henryb

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"sergio" said:
Do thieves have the habit of lurking behind entrance doors, gun in hand, waiting to force owners into their homes where they tie them down to chairs and then steal everything that can be packed into suitcases?
Sometimes there are so many of them lurking outside that it is difficult to open a front door. Sometimes they start shooting from AK-47s into the glass door before I can even open it. And the doorman (in those rare moments when he is not tied up to the chair with the duct tape) has to replace the glass. And it takes a while since almost all of his fingers were cut off in previous kidnappings... and so on and so on.
Come on, man. Get real.

"sergio" said:
Do break ins occur with the same frequency?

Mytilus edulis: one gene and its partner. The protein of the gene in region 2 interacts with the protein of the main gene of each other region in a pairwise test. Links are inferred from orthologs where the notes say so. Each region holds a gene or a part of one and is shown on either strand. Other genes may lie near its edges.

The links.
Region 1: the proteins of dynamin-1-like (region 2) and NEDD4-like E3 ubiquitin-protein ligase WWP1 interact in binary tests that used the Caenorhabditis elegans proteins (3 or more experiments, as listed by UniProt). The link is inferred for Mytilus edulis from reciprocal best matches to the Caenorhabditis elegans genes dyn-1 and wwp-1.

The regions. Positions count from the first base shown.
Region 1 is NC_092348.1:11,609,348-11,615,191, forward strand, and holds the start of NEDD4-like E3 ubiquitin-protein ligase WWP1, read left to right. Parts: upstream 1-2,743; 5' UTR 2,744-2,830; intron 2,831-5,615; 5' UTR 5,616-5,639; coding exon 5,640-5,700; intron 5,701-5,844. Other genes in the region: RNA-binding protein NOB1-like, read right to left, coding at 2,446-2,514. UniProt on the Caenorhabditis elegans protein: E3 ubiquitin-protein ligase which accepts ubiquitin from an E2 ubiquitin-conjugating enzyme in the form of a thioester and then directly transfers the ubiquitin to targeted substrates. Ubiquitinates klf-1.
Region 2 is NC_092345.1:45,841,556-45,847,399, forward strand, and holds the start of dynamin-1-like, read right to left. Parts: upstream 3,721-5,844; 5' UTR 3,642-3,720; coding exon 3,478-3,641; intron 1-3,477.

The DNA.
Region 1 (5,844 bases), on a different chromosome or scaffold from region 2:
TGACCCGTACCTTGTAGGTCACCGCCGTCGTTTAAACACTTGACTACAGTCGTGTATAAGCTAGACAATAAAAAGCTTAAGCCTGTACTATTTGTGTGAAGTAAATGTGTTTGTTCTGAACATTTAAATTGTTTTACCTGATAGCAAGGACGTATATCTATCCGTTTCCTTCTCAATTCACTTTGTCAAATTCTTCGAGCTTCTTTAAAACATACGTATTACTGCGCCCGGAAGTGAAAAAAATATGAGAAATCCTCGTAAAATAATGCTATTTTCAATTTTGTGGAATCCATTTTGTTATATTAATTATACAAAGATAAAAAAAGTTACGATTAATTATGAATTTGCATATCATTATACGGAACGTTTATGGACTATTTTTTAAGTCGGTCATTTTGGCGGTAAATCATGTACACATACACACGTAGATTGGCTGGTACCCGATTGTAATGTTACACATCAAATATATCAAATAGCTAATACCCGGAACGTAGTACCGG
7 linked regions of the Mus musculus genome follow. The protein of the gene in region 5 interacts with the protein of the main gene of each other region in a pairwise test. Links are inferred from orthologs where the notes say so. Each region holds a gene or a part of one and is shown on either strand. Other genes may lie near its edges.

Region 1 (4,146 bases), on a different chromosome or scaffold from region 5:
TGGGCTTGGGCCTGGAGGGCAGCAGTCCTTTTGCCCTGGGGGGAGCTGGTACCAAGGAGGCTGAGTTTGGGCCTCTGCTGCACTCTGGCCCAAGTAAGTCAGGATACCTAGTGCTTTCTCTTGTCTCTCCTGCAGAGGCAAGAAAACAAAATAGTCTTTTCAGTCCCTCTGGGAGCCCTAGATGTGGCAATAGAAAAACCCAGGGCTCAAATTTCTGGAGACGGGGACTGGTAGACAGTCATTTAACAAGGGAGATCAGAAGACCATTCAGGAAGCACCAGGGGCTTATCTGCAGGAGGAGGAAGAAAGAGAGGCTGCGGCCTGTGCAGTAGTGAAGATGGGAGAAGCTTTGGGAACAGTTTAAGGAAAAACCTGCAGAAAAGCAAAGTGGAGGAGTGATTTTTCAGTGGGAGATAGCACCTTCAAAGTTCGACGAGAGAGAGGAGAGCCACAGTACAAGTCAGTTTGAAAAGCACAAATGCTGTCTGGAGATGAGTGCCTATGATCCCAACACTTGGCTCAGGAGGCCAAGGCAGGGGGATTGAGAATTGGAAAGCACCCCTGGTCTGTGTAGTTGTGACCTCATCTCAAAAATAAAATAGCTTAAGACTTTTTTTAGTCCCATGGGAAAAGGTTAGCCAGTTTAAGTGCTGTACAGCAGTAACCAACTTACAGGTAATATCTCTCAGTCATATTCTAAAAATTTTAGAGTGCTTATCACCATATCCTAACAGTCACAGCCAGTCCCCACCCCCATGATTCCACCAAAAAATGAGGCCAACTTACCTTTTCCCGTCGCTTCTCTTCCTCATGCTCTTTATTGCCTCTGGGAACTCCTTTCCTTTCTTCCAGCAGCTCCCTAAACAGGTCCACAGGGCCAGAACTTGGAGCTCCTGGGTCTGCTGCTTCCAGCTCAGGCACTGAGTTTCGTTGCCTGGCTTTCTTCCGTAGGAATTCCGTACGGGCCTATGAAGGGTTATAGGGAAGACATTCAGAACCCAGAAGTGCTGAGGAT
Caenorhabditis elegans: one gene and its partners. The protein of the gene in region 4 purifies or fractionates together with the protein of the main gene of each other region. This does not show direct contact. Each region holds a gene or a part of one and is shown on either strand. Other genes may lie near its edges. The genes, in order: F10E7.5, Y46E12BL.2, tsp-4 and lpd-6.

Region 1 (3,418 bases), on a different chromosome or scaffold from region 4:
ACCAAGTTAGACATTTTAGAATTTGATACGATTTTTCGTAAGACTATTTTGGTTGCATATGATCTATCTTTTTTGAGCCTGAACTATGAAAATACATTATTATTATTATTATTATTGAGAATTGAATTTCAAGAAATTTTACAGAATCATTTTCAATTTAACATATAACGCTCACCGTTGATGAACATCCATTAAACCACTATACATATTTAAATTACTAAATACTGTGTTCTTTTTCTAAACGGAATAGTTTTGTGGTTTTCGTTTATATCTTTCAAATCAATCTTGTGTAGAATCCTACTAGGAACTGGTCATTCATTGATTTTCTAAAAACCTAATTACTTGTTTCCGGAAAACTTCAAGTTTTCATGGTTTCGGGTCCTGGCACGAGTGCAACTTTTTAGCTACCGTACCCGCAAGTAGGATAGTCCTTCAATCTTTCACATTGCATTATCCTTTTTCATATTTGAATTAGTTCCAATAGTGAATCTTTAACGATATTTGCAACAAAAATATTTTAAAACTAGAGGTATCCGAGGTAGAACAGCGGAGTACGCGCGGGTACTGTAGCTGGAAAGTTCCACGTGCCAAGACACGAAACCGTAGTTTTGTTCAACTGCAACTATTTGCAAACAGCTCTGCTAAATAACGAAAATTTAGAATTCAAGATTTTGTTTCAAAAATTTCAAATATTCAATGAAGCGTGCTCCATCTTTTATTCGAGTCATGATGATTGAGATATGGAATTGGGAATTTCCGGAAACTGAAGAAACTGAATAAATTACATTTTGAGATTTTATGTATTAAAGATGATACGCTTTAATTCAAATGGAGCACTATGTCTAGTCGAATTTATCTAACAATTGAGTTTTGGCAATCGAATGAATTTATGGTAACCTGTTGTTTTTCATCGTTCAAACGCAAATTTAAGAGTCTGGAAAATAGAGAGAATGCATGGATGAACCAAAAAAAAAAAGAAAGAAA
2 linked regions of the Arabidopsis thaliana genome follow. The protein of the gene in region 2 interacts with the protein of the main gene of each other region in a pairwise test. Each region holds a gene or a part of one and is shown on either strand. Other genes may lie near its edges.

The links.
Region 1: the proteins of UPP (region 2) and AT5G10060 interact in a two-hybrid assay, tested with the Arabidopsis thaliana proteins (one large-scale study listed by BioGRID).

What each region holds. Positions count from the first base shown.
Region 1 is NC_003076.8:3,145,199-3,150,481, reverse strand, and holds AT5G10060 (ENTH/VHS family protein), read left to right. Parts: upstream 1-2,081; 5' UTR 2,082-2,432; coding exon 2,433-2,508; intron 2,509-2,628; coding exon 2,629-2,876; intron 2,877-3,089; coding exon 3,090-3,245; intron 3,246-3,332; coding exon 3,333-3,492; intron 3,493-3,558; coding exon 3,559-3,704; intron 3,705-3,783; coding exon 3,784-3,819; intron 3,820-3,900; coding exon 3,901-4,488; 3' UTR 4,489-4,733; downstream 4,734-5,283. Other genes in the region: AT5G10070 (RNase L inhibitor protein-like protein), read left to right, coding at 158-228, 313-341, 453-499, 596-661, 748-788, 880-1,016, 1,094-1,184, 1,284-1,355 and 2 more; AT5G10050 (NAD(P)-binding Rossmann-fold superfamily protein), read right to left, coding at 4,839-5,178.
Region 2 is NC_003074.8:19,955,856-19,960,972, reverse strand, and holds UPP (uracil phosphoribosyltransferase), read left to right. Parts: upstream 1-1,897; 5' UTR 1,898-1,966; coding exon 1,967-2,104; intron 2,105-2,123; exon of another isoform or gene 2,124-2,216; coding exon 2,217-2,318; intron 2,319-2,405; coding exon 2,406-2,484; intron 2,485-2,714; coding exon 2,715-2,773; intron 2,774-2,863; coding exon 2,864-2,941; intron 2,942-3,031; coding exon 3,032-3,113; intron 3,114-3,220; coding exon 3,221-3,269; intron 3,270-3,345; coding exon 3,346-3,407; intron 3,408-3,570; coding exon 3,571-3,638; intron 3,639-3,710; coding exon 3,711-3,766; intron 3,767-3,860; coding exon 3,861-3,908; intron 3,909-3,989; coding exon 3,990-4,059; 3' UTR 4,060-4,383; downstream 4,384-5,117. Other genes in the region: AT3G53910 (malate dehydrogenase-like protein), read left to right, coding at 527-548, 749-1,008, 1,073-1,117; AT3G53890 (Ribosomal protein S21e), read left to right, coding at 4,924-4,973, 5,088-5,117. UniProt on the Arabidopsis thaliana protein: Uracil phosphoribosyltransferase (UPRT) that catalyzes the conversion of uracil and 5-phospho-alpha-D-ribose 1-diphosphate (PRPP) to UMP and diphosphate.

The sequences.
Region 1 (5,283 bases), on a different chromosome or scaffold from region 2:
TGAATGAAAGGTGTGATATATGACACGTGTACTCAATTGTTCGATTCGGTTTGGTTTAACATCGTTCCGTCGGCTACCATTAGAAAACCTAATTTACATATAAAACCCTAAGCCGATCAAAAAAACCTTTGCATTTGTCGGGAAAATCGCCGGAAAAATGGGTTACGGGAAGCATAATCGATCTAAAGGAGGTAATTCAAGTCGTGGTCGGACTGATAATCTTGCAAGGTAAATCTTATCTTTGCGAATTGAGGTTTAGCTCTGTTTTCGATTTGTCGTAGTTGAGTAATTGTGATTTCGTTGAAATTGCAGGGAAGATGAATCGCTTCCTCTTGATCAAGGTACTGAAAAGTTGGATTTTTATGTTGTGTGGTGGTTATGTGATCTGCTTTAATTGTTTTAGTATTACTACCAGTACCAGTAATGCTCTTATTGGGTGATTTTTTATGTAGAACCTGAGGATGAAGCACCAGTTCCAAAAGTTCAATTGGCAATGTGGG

My guess the only way to find it out is to get into crime statistics data instead of telling horror stories.
 

bigbadwolf

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"henryb" said:
My guess the only way to find it out is to get into crime statistics data instead of telling horror stories.
This is a valid point, as otherwise we're just trading anecdotal evidence. One may ask, however, how accurate the statistics are for the countries being compared (not just Argentina but also, say, the USA).
I notice you favorably compare BsAs with D.C., St. Louis and Detroit; I'm not sure this is a fair comparison: the high crime levels prevailing in these places is due to large African-American populations (before the Boetians start howling, let me just refer them to Dept. of Justice and FBI figures and reports). Thus, for example, D.C. is 75% black. But most people don't venture anywhere near the trouble spots (i.e. project housing) in these cities and hence are not exposed to violent incidents. This isn't true in BsAs, where one can be a victim in any place, and at any time. But as you say, we need statistics to perform valid comparisons. Ah well, time to polish my Colt: a man's gotta do what a man's gotta do (John Wayne).